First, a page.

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What are Bear Boxes?

Tricia Christensen
Updated Jun 04, 2024
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Bear boxes are locked containers that campers uses while sleeping in proximity to bears. Since bears are smart, other methods for protecting food tend not to work as well as these boxes do. For example, storing food or a cooler in one’s car may mean the bear simply breaks into the car.

An alternative to keeping food in a special box is hanging it several feet above the bear’s access, as in a tree. Research shows this method is not very effective, and bears are quite capable of accessing food hung above them. Once a bear learns how to do this, a camper can be left with no food as well as a potentially dangerous animal in his or her campsite.

Some campgrounds offer installed bear boxes for use, but individual campers must usually bring locks to make sure the boxes are tightly secured. A box should contain not only food items but also anything that might smell attractive to a bear, such as soaps, detergents, cans of soda, and pans used for cooking.

The goal of a bear box is to keep the bear out of the campsite by keeping any attractive items completely out of sight and out of smell range. Merely hiding the food is not suggested, and campers should never keep any type of food in a tent. The bear will be able to smell food and soap products in a tent, leading to a precarious situation for the camper and the bear.

Campers can check with campgrounds about the locations of bear boxes. If none exist, sturdy ones can be purchased for use while camping. These are often very strong metal boxes that often have an interior metal can that reduces scent and holds food and scented items.

When a person is backpacking, lugging along a metal bear box is usually not feasible. Since backpacking tends to bring people in closer proximity to bears, it is essential to carry bear canisters, a smaller and lighter version of the box. These are also typically fairly resistant to opening by bears.

Even on backpacking trails, a hiker may not need to bring bear canisters because many trails have available boxes. Again, checking with a park ranger can help one decide if bringing a bear canister is worth the expense and the extra weight. Park rangers can also tell a hiker the exact locations of any bear boxes, so he or she can plan daily walks and pit stops accordingly.

All Things Nature is dedicated to providing accurate and trustworthy information. We carefully select reputable sources and employ a rigorous fact-checking process to maintain the highest standards. To learn more about our commitment to accuracy, read our editorial process.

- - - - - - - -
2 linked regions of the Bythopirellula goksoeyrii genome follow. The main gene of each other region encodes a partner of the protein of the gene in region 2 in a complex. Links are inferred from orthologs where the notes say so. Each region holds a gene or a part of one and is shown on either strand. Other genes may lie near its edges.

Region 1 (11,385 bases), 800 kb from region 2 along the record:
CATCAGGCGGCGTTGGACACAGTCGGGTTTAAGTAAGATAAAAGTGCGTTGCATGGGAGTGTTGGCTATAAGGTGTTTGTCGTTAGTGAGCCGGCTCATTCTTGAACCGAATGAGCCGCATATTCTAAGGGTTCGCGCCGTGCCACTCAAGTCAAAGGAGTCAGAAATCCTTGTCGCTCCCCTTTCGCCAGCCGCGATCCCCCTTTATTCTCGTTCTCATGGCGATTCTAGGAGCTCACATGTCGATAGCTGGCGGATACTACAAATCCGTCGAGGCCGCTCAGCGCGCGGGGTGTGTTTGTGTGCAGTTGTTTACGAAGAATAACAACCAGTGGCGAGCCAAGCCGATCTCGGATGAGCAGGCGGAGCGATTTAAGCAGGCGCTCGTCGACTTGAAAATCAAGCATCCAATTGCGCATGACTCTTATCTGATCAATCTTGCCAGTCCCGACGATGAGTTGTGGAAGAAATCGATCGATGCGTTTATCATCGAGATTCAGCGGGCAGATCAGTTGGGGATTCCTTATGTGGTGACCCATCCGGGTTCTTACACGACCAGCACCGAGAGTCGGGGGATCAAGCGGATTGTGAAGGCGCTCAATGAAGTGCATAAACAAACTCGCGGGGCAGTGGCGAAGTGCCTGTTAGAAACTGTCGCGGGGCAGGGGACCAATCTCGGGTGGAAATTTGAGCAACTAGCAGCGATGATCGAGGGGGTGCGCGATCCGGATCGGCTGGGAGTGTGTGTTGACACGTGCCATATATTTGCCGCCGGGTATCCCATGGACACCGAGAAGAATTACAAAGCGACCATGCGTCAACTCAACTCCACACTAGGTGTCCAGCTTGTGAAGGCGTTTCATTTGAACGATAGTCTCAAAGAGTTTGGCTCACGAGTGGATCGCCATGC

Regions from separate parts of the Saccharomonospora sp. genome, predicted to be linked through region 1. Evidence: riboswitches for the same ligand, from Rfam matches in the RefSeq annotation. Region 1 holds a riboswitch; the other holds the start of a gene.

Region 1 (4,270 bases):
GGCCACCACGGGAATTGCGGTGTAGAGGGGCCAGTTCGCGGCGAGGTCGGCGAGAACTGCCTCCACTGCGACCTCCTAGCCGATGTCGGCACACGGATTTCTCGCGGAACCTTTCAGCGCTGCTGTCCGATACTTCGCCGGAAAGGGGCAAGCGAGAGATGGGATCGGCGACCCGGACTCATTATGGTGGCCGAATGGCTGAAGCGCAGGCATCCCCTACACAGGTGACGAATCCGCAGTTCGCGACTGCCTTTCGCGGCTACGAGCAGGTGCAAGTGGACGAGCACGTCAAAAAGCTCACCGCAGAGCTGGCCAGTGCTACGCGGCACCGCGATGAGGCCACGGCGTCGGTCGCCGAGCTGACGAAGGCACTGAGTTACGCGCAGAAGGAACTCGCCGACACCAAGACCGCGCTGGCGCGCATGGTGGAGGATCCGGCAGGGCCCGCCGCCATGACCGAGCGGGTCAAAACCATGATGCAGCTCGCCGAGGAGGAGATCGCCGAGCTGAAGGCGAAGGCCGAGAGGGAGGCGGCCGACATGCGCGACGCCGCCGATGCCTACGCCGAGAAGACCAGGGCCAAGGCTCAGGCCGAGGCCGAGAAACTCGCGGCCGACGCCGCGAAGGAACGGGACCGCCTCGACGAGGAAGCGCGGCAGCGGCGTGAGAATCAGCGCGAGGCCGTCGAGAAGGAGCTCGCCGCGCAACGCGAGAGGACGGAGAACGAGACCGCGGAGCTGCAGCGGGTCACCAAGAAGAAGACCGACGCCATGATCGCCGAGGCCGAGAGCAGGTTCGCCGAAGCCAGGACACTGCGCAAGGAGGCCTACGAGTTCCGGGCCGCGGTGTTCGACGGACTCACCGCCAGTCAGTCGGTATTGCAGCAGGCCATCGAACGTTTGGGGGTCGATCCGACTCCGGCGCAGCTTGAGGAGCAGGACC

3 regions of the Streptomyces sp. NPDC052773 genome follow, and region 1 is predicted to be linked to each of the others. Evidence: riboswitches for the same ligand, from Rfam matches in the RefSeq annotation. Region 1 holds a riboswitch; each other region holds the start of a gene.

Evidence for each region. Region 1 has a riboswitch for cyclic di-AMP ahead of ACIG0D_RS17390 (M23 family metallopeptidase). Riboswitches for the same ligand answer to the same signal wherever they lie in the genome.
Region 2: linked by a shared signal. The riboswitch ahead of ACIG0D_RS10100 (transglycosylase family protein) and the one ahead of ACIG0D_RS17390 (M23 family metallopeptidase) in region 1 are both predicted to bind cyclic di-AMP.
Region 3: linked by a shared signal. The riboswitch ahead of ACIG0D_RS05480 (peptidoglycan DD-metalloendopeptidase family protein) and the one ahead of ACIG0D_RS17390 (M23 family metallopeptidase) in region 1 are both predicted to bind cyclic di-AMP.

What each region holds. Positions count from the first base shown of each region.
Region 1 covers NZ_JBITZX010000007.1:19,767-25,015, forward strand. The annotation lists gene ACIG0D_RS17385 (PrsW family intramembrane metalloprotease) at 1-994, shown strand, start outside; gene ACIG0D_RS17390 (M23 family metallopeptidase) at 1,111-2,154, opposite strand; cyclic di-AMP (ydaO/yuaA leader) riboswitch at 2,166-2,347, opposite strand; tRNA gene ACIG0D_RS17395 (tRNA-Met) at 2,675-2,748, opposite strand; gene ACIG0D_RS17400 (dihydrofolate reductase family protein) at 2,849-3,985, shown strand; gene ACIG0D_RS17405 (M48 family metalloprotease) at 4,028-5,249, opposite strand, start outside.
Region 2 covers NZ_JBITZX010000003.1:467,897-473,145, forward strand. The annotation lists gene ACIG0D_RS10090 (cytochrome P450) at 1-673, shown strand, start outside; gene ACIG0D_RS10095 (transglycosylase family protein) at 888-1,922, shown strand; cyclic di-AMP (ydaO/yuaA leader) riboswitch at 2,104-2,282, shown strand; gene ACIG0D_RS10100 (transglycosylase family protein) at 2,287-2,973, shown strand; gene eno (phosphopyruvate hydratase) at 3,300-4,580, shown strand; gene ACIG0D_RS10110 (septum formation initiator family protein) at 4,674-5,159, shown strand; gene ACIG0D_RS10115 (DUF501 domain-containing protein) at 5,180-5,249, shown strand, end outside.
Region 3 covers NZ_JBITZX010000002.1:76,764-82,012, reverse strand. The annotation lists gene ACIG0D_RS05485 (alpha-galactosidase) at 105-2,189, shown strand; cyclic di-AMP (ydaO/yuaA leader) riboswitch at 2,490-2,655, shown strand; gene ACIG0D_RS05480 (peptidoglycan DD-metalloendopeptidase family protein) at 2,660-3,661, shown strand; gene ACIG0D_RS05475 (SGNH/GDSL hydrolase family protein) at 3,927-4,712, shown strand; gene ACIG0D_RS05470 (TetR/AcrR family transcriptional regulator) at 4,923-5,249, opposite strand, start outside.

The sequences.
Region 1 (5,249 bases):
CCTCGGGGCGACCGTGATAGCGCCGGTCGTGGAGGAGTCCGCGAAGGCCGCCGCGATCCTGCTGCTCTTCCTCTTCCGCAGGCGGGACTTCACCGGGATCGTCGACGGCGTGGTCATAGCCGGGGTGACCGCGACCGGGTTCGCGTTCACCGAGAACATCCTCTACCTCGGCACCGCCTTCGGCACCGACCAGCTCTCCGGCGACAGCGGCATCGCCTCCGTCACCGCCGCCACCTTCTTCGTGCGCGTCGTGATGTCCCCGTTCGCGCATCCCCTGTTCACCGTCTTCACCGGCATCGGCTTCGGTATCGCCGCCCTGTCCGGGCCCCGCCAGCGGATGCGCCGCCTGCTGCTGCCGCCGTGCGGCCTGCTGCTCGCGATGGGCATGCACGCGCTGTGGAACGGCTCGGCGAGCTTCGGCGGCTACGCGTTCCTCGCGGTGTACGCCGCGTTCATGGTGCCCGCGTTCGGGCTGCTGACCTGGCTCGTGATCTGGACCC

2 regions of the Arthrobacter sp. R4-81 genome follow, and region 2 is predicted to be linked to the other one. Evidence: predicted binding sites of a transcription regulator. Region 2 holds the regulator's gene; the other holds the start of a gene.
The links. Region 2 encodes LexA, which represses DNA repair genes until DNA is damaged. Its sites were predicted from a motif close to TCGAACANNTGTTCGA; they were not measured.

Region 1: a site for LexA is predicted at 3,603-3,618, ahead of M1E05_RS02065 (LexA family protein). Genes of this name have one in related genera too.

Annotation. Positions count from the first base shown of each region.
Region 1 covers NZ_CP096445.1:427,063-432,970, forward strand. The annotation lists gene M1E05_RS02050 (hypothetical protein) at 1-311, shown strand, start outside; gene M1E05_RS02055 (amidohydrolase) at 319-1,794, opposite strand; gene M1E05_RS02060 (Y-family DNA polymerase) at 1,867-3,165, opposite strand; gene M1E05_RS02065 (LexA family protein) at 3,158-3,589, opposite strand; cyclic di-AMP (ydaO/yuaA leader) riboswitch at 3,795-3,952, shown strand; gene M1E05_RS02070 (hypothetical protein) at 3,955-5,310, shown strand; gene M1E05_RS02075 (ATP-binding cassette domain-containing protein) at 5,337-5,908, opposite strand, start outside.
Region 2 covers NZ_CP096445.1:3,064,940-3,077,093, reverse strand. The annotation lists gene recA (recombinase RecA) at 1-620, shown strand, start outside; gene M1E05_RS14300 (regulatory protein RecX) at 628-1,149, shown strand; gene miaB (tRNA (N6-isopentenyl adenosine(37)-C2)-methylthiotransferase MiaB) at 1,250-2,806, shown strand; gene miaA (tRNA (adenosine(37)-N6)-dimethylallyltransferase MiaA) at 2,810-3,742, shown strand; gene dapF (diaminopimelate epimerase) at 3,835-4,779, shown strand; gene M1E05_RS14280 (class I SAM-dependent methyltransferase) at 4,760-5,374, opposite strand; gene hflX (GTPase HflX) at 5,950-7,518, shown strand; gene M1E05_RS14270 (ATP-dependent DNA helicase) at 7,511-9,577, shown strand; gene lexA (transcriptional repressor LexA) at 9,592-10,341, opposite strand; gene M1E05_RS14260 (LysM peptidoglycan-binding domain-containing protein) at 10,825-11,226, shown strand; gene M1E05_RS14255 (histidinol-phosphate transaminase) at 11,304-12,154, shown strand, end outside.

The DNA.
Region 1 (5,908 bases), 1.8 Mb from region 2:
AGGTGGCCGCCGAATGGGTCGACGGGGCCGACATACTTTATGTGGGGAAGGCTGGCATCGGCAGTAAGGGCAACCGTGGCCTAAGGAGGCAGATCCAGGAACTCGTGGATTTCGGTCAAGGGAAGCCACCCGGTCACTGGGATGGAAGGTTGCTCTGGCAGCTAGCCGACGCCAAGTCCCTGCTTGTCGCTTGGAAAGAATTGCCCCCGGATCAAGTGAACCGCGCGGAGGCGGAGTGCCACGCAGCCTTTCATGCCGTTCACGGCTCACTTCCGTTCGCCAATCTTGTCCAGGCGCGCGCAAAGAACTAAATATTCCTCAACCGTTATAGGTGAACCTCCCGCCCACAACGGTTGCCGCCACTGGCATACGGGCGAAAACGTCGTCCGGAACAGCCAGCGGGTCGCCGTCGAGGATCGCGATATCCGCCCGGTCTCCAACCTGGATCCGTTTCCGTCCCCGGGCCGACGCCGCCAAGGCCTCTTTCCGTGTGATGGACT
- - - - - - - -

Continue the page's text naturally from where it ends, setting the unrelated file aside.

Tricia Christensen
By Tricia Christensen
With a Literature degree from Sonoma State University and years of experience as a All Things Nature contributor, Tricia Christensen is based in Northern California and brings a wealth of knowledge and passion to her writing. Her wide-ranging interests include reading, writing, medicine, art, film, history, politics, ethics, and religion, all of which she incorporates into her informative articles. Tricia is currently working on her first novel.

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Discussion Comments
By zeak4hands — On Aug 02, 2011

@Calvin77 - I hope that the trees were far away from camp.

The campground I go to every year has built in bear boxes. They've never actually had bear trouble, but they wanted to make sure that it stays that way.

I've seen a bear when we were out hiking -- but never around the camping area. I guess people are pretty good about stashing their food in the bear boxes before bed.

By Calvin77 — On Aug 01, 2011

The last campground I went to required that you hang all of your food in the trees. They literally had a guy that would come around at dusk and tell you that you should hang your food before it got dark. It was nice of them to check.

I read enough about camping before I actually went to know never to keep food in my tent. My friends told me horror stories of people sneaking beefy jerky into their tents and getting a wake up call from a bear. I don't think the stories are true, but I know that they're making a point.

Tricia Christensen
Tricia Christensen
With a Literature degree from Sonoma State University and years of experience as a All Things Nature contributor, Tricia...
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